Representatives from each state participate in one of four work groups: assessment development, curricular and instructional tools, professional development, and validity evaluation, then share information with educators and policymakers in their home states. This summer, the professional development work group is training educators in each state who will try new curriculum and materials and introduce them to the larger education community when ready. After the initial pilot, NCSC members will run the assessment through a field test with the entire eligible population in each participating state.

“The NCSC structure, which brings together our best thinkers in the field working with practitioners at the state and local level, reflects good research as well as the practitioners’ reality,” Quenemoen explains.

What Others are Saying

Karen Denbroeder, administrator for the Florida Bureau of Exceptional Education and Student Service and a member of the management team for the NCSC assessment workgroup, says NCEO and the other NCSC researchers have been involved with alternate assessment from its beginnings. “We’ve got the best of the best. What’s critical is people who have knowledge of these populations who have been doing research in this area,” she says.

Denbroeder thinks NCSC’s biggest impact will be the development of curricular tools aligned with the standards. She hopes that the common assessment will reduce costs to states and provide consistency for significantly cognitively disabled students who move across state lines.

Leila Williams, director of alternate assessments, and Audra Ahumada, alternate assessment coordinator, with the Arizona Department of Education, agree that collaborating with other NCSC states helps the members share approaches to common challenges.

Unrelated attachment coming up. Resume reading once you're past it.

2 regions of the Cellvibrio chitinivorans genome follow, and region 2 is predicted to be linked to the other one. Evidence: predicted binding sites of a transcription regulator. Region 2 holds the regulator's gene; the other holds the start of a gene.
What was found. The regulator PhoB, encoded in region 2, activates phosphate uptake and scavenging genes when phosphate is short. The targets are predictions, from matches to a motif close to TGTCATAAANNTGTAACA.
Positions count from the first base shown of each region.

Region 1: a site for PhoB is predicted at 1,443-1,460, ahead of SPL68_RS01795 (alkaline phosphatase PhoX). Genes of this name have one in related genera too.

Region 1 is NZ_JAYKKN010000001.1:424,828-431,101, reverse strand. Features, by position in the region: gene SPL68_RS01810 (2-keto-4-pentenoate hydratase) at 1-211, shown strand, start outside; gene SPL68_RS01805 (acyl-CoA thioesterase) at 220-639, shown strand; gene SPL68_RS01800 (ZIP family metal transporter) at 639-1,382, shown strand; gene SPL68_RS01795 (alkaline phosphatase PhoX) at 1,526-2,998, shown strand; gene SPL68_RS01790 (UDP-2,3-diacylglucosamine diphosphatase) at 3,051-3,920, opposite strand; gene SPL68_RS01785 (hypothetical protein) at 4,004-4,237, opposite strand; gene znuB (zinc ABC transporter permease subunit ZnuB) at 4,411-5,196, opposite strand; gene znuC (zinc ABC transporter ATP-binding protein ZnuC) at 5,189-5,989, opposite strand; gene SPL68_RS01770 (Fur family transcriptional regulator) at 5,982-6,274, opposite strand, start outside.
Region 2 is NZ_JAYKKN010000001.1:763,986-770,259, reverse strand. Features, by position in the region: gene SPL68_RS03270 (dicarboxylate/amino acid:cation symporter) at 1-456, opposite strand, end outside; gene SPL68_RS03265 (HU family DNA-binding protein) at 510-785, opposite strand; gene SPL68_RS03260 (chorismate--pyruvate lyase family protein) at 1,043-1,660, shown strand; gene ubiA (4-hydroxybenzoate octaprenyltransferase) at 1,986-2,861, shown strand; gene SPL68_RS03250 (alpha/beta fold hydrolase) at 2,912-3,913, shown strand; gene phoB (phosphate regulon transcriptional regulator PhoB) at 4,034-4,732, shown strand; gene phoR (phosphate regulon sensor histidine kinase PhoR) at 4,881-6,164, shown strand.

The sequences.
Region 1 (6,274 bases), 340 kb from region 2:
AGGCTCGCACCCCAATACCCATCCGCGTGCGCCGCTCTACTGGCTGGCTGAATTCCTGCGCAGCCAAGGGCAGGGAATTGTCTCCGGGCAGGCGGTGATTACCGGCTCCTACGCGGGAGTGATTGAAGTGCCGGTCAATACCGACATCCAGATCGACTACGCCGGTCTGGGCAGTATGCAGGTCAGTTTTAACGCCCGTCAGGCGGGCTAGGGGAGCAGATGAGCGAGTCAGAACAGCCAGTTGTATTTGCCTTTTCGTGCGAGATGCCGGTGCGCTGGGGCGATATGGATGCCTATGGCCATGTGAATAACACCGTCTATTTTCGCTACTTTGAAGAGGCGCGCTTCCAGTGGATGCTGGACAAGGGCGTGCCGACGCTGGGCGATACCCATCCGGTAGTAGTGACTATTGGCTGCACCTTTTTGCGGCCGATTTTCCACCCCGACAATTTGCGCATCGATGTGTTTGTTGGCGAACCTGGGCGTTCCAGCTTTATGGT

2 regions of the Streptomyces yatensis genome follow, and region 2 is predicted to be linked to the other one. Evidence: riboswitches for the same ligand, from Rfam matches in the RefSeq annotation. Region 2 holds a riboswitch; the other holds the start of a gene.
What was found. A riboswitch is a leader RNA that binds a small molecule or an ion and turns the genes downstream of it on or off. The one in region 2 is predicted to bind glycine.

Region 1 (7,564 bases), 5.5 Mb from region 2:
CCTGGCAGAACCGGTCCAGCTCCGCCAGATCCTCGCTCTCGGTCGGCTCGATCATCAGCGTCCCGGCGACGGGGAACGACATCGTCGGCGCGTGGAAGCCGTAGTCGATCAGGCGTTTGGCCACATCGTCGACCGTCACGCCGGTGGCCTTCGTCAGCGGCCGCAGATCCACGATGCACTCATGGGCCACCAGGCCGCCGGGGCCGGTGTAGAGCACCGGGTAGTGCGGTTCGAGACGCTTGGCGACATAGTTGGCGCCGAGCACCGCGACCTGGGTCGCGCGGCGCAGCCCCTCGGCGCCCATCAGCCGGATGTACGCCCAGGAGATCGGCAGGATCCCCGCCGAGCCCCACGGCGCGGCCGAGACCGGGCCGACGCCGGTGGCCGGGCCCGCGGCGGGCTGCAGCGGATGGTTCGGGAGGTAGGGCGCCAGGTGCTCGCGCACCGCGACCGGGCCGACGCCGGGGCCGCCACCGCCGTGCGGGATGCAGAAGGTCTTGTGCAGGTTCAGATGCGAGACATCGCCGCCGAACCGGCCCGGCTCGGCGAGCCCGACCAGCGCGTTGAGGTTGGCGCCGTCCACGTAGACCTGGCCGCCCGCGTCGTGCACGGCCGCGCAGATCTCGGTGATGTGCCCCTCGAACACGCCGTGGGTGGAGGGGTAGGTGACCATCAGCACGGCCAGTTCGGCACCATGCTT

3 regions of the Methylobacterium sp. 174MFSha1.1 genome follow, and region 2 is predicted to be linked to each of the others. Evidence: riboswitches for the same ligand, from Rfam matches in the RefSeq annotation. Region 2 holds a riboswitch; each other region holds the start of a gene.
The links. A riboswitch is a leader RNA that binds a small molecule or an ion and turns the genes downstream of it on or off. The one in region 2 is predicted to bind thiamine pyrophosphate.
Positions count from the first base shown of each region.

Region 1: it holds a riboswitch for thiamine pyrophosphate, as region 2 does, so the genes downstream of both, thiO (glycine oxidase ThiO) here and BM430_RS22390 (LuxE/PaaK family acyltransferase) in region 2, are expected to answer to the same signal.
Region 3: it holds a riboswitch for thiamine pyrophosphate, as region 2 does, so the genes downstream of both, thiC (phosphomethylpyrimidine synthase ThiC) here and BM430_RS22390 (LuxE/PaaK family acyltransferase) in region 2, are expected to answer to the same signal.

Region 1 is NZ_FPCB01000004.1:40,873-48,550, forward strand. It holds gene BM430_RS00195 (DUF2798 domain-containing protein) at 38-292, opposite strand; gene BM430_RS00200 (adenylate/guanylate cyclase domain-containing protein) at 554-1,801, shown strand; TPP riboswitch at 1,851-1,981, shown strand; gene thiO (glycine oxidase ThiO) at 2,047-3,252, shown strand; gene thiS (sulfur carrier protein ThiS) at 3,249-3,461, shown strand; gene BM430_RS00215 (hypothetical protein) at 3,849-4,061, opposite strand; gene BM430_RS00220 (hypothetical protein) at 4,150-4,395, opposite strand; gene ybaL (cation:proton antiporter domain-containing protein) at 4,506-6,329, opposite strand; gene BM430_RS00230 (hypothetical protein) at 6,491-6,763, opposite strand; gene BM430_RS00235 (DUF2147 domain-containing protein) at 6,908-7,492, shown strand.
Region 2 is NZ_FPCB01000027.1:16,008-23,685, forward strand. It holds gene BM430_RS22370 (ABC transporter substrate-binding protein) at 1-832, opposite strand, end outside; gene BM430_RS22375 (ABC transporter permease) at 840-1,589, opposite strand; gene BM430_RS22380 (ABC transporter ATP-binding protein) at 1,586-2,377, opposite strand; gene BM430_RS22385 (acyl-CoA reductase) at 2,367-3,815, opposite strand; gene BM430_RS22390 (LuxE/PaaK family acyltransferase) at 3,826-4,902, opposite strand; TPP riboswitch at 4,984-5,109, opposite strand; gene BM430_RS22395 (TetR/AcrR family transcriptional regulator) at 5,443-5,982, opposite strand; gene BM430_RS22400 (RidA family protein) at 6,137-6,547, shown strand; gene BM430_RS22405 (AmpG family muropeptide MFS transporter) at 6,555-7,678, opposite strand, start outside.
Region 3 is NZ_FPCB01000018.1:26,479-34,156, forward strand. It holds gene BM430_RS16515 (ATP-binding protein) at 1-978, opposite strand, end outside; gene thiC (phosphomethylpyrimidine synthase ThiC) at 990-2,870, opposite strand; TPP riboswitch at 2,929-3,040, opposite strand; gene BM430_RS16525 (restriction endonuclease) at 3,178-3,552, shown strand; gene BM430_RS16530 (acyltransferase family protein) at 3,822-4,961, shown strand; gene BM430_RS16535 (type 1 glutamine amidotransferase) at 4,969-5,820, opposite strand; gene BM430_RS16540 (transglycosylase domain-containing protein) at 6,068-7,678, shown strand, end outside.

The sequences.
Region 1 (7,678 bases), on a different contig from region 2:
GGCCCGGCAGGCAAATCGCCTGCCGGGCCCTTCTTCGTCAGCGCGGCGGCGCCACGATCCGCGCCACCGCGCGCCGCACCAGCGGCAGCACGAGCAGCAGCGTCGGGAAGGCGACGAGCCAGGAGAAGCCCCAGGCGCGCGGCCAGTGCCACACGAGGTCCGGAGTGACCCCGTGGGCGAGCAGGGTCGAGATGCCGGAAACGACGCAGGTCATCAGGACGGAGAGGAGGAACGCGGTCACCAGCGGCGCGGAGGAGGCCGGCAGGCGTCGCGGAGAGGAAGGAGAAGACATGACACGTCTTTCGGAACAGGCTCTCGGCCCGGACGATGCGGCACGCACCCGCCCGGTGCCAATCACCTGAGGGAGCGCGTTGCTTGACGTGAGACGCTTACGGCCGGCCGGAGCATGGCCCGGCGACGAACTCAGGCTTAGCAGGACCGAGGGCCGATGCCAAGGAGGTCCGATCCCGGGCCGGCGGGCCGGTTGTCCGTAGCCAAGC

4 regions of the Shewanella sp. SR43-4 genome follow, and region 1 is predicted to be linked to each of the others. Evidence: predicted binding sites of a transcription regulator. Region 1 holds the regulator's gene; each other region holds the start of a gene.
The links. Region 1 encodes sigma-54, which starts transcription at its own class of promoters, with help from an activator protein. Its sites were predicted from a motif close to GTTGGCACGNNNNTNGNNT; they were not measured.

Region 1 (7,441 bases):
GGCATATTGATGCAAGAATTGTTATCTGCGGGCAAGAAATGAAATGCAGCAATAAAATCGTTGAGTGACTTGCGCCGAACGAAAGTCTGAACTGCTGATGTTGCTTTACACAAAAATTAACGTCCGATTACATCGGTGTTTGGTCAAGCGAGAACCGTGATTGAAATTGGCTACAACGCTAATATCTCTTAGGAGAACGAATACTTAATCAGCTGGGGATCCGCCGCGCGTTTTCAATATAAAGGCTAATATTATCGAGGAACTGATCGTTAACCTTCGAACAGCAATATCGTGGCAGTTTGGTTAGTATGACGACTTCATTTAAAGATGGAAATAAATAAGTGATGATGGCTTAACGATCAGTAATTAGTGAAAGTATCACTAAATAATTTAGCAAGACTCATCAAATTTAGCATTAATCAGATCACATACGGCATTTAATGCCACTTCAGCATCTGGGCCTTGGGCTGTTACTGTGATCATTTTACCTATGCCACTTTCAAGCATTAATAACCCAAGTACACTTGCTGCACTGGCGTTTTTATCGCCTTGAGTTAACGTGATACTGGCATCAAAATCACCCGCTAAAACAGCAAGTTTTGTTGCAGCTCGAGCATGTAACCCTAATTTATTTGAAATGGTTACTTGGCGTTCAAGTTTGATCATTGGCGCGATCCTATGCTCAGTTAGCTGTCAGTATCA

“This population is so unique in their learning, and the diversity across students within this category is unique,” Williams says. “How do we ensure we challenge and assess at the highest level but also offer students with limited abilities adequate assessment?”

Why this Research Matters

The cost of administering an AA-AAS ranges from $250 to $2,500 per student. A multi-state assessment system could substantially reduce costs, especially in states that test few students.

“When our work is complete, the system will be available to all states, regardless of their participation in the initial development funded by this grant,” Thurlow explains.

Field tests of new assessments will also provide data that has been challenging to collect because of the small number of students eligible for AA-AAS in each state, says Quenemoen.

References and Resources

Kearns, J., Klenert, H., Harrison, B., Sheppard-Jones, K., Hall, M., Jones, M. (2010). What does 'college and career ready' mean for students with significant cognitive disabilities? Lexington: University of Kentucky.

Quenemoen, R. (2008). A brief history of alternate assessments based on alternate achievement standards (Synthesis Report 68). Minneapolis: University of Minnesota, National Center on Educational Outcomes.

Quenemoen, R., Kearns, J., Quenemoen, M., Flowers, C., Kleinert, H. (2010). Common misperceptions and research-based recommendations for alternate assessment based on alternate achievement standards (Synthesis Report 73). Minneapolis: University of Minnesota, National Center on Educational Outcomes.

Towles-Reeves, E., Kearns, J., Kleinert, H., Kleinert, J. (2009). An analysis of the learning characteristics of students taking alternate assessments based on alternate achievement standards, Journal of Special Education, 4 (42), 241-254.

U.S. Department of Education, Office of Special Education and Rehabilitative Services, (2007). Learning Opportunities for Your Child Through Alternate Assessments. Washington D.C.

Revised August 2011